Rhode Island: First Medical Marijuana Dispensary To Open Friday

(Graphic: Thomas C. Slater Compassion Center)Licensed and regulated business begins providing medical marijuana to residents with serious illnesses

By Steve Elliott
Hemp News

The first licensed medical marijuana compassion center (dispensary) in Rhode Island is scheduled to open Friday, April 19. The Thomas C. Slater Compassion Center, located at 1 Corliss St., will open its doors at 10 a.m. EST to begin providing medical marijuana to licensed patients who have registered the dispensary as one of their caregivers.

"Finally, Rhode Islanders with serious illnesses who find relief from medical marijuana will be able to access it safely at a state-regulated nonprofit," said Karen O'Keefe, director of state policies for the Marijuana Policy Project (MPP), which spearheaded the advocacy effort in support of the dispensary legislation in partnership with the Rhode Island Patient Advocacy Coalition. "Many patients find that marijuana is safer and more effective than a lot of the medications they have been prescribed. Fortunately, they will no longer have to put themselves at risk by purchasing it in an underground market."

California: San Diego Publishes Mayor's Proposal For Medical Marijuana Regulation

(Photo: Nuggetry)By Steve Elliott
Hemp News

The City of San Diego has published Mayor Bob Filner's proposal for medical cannabis regulation for public review, prior to its public hearing at City Council on Monday, April 22. The proposal is based on the recommendations of the medical marijuana task force organized by City Council President Todd Gloria in 2010.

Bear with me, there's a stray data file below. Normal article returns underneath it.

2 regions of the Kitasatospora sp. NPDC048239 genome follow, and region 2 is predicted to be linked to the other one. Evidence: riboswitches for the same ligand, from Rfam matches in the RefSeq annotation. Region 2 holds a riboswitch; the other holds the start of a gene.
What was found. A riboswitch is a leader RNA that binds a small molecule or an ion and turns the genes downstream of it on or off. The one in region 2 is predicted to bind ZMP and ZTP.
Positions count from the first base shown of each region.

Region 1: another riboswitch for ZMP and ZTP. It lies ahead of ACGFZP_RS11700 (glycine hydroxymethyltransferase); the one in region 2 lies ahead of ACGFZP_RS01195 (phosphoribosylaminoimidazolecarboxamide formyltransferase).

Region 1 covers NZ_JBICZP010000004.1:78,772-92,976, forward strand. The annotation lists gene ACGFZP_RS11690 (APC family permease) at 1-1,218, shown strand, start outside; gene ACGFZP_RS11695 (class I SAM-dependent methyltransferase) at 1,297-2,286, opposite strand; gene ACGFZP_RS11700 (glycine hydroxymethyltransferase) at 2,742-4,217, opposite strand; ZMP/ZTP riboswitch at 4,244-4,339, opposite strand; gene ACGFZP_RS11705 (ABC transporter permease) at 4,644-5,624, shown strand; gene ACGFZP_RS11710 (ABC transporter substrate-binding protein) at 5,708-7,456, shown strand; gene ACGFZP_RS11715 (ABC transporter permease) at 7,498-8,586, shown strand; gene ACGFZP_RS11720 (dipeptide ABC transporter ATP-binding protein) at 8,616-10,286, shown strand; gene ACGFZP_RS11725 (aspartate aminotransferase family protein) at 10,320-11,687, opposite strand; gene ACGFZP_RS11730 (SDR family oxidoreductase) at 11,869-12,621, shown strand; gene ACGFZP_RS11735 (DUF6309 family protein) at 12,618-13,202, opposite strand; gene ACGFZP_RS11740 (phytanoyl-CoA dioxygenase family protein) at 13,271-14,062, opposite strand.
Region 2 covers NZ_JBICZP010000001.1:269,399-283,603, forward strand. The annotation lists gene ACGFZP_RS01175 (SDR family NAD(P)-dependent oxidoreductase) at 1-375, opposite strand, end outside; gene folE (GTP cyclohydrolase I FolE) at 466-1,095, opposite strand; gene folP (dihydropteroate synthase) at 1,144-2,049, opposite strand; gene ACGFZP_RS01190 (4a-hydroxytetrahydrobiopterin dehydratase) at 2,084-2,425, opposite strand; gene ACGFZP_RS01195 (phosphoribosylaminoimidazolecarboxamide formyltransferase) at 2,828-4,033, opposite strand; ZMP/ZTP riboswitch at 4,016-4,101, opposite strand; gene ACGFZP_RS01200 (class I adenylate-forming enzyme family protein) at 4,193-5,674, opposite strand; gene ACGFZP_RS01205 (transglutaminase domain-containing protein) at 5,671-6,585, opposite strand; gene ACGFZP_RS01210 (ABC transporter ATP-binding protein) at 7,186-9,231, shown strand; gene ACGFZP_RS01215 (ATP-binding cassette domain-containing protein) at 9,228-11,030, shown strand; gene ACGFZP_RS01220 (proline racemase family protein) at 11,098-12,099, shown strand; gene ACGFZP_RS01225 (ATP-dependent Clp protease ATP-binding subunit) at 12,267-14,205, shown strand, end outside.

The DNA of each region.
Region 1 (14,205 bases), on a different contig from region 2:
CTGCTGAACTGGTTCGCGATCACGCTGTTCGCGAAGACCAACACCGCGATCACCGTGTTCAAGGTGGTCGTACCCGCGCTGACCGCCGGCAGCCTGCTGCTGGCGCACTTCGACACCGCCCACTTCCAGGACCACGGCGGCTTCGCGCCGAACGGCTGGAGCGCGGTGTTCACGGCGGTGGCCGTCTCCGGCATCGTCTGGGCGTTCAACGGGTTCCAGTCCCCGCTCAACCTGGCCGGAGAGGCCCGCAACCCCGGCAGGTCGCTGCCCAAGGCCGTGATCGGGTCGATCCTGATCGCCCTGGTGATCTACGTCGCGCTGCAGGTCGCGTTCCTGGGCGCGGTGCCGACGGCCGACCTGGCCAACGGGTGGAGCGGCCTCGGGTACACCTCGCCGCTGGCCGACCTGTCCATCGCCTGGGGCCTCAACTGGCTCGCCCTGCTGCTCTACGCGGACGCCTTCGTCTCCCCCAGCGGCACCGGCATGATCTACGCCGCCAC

It allows medical cannabis dispensaries to exist in designated commercial and industrial areas of the city with large buffers from sensitive areas, including a 600-foot buffer from schools and parks and a 1,000-foot buffer between dispensaries. The proposal also contains additional strict operating requirements including security systems, restriction on hours of operations and signage.

The response among many in the medical cannabis community has been positive. "We want there to be access in San Diego City," said Ken Cole, president of the United Patients’ Alliance, a trade association of medical cannabis distributors. "However, we also want operators to behave in a responsible manner, where the patients and public can feel safe and respected. Mayor Filner's proposal provides both access to patients and enhanced safety to the community. "

Bob Riedel, vice president of the United Patients' Alliance, who formerly operated the only licensed medical cannabis dispensary in the county of San Diego, agreed.